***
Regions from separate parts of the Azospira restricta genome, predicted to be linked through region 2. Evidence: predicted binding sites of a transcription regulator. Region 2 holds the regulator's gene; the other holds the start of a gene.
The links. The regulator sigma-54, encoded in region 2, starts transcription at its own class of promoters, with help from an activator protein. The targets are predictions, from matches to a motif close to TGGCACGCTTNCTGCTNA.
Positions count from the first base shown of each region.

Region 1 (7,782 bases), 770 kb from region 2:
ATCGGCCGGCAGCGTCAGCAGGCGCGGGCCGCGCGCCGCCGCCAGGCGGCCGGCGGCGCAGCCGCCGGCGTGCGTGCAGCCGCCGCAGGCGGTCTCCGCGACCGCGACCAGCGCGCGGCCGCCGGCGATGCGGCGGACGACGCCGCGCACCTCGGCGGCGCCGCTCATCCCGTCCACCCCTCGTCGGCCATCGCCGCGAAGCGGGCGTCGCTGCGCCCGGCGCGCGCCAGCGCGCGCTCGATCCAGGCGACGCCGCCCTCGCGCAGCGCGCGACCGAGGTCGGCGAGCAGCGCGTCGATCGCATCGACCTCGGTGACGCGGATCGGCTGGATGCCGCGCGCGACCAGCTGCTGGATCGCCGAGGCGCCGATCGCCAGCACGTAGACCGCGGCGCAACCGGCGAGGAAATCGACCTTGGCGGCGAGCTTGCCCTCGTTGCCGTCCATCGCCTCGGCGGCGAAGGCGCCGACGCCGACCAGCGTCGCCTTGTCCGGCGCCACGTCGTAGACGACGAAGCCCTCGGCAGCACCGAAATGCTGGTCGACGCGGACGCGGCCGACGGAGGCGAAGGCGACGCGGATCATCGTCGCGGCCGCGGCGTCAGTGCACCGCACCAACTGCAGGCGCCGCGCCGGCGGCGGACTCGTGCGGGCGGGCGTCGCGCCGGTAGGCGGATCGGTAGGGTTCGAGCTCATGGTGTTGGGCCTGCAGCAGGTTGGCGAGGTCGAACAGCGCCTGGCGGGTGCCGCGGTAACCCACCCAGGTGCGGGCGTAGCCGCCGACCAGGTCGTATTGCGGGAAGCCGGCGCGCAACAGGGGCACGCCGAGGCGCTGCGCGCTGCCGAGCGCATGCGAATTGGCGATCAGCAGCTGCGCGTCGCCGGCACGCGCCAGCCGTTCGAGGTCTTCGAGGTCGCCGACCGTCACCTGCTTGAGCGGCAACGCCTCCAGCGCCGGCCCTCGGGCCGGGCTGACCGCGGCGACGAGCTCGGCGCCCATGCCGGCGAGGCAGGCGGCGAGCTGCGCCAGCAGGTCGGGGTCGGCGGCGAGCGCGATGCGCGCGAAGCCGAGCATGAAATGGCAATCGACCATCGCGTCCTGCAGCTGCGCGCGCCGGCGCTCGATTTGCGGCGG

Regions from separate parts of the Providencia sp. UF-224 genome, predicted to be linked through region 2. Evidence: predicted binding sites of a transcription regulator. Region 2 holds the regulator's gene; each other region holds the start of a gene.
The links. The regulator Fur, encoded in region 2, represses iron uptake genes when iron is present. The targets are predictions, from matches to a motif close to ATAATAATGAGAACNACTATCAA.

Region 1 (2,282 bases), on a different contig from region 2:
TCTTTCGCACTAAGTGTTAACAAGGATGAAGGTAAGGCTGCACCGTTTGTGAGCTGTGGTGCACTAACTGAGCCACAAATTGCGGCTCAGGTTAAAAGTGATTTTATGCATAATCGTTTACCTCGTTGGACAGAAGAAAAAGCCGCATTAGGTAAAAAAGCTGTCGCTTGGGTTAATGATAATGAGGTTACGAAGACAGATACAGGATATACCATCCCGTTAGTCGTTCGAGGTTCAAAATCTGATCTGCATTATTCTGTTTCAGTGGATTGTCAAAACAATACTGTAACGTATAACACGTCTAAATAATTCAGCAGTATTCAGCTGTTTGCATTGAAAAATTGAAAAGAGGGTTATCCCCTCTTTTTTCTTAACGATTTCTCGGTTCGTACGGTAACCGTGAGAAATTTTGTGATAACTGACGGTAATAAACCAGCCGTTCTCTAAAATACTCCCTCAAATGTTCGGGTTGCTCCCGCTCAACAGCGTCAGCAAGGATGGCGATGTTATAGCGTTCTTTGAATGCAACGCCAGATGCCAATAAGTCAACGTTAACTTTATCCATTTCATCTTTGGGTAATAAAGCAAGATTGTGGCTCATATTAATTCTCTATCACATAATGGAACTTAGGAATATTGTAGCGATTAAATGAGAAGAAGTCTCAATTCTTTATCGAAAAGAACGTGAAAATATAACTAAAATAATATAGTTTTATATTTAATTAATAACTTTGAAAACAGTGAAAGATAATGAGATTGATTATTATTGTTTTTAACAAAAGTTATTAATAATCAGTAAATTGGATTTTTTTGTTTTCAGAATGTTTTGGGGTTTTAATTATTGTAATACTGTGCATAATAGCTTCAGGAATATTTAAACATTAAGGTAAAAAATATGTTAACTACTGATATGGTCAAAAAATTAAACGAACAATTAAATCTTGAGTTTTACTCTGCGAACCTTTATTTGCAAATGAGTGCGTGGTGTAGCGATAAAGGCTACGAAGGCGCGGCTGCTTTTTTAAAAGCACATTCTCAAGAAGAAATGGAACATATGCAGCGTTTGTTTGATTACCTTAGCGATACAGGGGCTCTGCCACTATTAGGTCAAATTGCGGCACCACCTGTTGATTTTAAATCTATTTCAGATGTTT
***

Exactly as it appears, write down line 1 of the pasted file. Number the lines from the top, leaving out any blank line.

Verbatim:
Regions from separate parts of the Azospira restricta genome, predicted to be linked through region 2. Evidence: predicted binding sites of a transcription regulator. Region 2 holds the regulator's gene; the other holds the start of a gene.